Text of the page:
should vary across cultural groups, depending on the outcomes different groups see as most important. For individuals who are or who will be participants in multiple cultures—as is increasingly the case across America—skill training should involve learning how to function in several different cultural systems (LaFromboise et al., 1993; Phelan and Davidson, 1993). Involvement in activities with embedded curricula leads to gains in both social and cultural capital (Clark, 1988; McLaughlin, 2000).

Research on how curricula function in community programs is found in diffuse literatures, employs diverse paradigms, and is generally underdeveloped. Some studies show that sports programs develop athletic skills and music programs develop music skills. More important is newer research showing that programs that teach basic life skills, such as coping, assertiveness, and problem solving, predict improved emotional well-being, better school performance, and reduced risk behaviors (Compas, 1993; LaFromboise and Howard-Pitney, 1994). More research is needed on how these opportunities to learn basic life skills can be effectively woven into activities of community programs.

On a more positive note, studies of schools and nonschool community-based programs show consistent evidence of the importance of learning new cognitive and life skills (Coleman et al., 1966; Clark, 1983, 1988; Comer, 1980, 1988; Murnane and Levy, 1996, see also Chapter 2 for evidence of the importance of good academic outcomes). McLaughlin (2000) concluded that having an intentional learning environment was one of the critical characteristics of the successful community-based programs she and her colleagues studied. Similarly, Merry (2000), in her Chapin Hall report, concluded that educational supports and career exploration programs are characteristics of community-based programs with positive outcomes for their participants. A similar conclusion was reached 10 years ago by Dryfoos (1990) and more recently by the Carnegie Corporation in its report A Matter of Time. Schinke and his colleagues provided additional evidence of the positive impact of well-designed educational enhancement programs in Boys and Girls Clubs in a public housing development on both school outcomes and reductions in drug-related activities (Schinke et al., 1993). The reports by Dryfoos and Merry also stressed the positive linkage between programs designed to teach adolescents peer-pressure resistance skills, such as those taught in the Girls, Inc. Will Power Program. We discuss some of these programs in more detail in Chapter 5.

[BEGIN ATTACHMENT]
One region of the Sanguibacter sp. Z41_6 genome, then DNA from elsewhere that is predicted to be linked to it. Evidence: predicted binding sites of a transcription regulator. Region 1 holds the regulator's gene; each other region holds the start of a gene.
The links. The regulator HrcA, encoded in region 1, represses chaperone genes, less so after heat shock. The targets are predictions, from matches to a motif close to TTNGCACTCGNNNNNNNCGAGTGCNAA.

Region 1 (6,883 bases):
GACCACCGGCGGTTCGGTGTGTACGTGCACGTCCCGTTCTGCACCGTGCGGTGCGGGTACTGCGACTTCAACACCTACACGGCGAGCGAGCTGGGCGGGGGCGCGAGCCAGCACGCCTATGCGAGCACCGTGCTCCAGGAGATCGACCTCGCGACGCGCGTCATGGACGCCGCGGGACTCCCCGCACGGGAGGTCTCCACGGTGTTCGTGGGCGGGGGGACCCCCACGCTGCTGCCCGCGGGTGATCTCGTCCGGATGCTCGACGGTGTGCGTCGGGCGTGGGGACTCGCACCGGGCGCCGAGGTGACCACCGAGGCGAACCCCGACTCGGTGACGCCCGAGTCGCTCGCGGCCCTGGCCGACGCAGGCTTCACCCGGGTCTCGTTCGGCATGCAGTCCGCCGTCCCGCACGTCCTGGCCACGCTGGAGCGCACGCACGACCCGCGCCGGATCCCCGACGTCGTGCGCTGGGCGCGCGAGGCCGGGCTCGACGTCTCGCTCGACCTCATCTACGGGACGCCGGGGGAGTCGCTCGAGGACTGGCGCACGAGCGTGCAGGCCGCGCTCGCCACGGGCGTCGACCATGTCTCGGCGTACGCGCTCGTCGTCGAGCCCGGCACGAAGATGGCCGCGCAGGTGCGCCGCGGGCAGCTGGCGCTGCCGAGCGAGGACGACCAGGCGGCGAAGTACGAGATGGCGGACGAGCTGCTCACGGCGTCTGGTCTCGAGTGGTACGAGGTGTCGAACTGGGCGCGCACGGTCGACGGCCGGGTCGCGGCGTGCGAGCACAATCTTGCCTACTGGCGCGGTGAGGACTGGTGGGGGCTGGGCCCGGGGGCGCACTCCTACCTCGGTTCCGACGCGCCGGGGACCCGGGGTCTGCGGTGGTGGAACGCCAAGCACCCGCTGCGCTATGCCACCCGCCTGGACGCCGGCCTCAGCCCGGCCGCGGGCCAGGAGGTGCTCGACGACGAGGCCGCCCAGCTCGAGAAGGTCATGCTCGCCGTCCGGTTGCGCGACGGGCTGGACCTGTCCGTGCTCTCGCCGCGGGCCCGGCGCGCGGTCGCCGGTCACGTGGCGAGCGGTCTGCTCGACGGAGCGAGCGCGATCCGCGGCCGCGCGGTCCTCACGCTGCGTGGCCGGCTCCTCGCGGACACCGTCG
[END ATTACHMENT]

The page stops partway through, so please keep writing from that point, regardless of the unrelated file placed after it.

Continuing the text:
Abundant research now exists for educational settings on how to

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